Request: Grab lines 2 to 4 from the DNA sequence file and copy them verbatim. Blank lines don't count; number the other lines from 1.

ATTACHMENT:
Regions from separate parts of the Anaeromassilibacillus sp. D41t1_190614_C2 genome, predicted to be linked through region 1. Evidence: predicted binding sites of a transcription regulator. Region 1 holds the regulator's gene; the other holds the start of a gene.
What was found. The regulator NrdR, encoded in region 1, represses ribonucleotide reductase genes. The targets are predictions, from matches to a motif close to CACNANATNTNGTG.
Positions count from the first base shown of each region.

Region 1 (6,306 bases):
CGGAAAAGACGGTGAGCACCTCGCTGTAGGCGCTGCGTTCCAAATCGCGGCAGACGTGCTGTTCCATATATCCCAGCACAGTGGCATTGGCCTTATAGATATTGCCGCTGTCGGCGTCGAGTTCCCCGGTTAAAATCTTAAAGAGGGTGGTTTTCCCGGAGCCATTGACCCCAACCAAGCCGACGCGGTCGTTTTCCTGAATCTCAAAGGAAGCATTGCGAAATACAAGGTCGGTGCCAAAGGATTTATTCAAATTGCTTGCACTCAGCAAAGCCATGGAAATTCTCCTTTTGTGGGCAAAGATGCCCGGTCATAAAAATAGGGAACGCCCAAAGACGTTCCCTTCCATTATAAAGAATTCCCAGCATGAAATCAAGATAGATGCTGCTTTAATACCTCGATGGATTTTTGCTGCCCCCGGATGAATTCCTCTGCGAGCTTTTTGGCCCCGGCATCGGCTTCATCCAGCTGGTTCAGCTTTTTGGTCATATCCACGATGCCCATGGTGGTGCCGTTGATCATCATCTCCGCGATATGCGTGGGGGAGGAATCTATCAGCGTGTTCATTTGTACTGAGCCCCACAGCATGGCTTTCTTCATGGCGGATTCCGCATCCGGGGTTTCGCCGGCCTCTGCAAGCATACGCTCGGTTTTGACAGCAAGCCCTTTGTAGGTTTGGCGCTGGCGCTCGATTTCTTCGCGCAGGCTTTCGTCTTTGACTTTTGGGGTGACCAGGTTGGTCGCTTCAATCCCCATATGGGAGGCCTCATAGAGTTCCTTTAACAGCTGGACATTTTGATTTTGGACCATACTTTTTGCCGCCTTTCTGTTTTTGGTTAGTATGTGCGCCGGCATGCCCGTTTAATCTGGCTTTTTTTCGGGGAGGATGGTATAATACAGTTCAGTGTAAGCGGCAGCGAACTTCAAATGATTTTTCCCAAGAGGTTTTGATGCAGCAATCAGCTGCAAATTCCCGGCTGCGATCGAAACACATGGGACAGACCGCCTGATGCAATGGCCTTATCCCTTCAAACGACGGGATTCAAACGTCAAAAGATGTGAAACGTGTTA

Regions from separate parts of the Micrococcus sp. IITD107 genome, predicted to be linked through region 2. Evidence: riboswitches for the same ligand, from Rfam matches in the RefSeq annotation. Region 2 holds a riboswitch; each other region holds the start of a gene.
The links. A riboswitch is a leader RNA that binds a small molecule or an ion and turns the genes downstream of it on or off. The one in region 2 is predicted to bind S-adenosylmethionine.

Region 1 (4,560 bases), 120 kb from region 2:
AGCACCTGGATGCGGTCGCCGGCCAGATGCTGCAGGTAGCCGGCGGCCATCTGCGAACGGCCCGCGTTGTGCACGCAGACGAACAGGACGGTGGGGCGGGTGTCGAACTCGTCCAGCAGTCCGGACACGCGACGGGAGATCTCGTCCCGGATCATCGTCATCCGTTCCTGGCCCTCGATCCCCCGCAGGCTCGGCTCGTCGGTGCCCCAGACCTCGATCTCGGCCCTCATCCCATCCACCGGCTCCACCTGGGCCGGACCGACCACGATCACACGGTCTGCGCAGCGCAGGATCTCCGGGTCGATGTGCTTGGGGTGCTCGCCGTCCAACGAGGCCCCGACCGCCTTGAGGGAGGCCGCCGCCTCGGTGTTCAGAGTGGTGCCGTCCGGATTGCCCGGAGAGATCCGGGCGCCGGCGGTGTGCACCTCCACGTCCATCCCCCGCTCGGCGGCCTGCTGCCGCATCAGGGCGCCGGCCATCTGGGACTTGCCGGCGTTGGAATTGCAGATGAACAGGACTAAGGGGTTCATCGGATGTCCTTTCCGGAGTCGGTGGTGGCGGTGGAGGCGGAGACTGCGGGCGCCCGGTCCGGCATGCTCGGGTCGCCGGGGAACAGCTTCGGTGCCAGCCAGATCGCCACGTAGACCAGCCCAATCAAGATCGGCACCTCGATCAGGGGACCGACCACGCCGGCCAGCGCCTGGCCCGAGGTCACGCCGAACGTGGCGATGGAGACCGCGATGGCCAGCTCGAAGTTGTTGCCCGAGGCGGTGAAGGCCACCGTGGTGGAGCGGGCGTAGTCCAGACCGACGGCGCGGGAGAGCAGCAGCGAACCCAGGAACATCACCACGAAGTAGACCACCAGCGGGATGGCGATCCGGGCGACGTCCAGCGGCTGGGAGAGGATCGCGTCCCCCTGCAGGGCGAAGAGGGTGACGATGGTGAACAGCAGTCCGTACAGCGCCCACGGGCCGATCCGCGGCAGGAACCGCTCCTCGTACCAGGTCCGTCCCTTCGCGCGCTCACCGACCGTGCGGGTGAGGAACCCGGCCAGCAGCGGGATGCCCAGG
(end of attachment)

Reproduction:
What was found. The regulator NrdR, encoded in region 1, represses ribonucleotide reductase genes. The targets are predictions, from matches to a motif close to CACNANATNTNGTG.
Positions count from the first base shown of each region.

Region 1 (6,306 bases):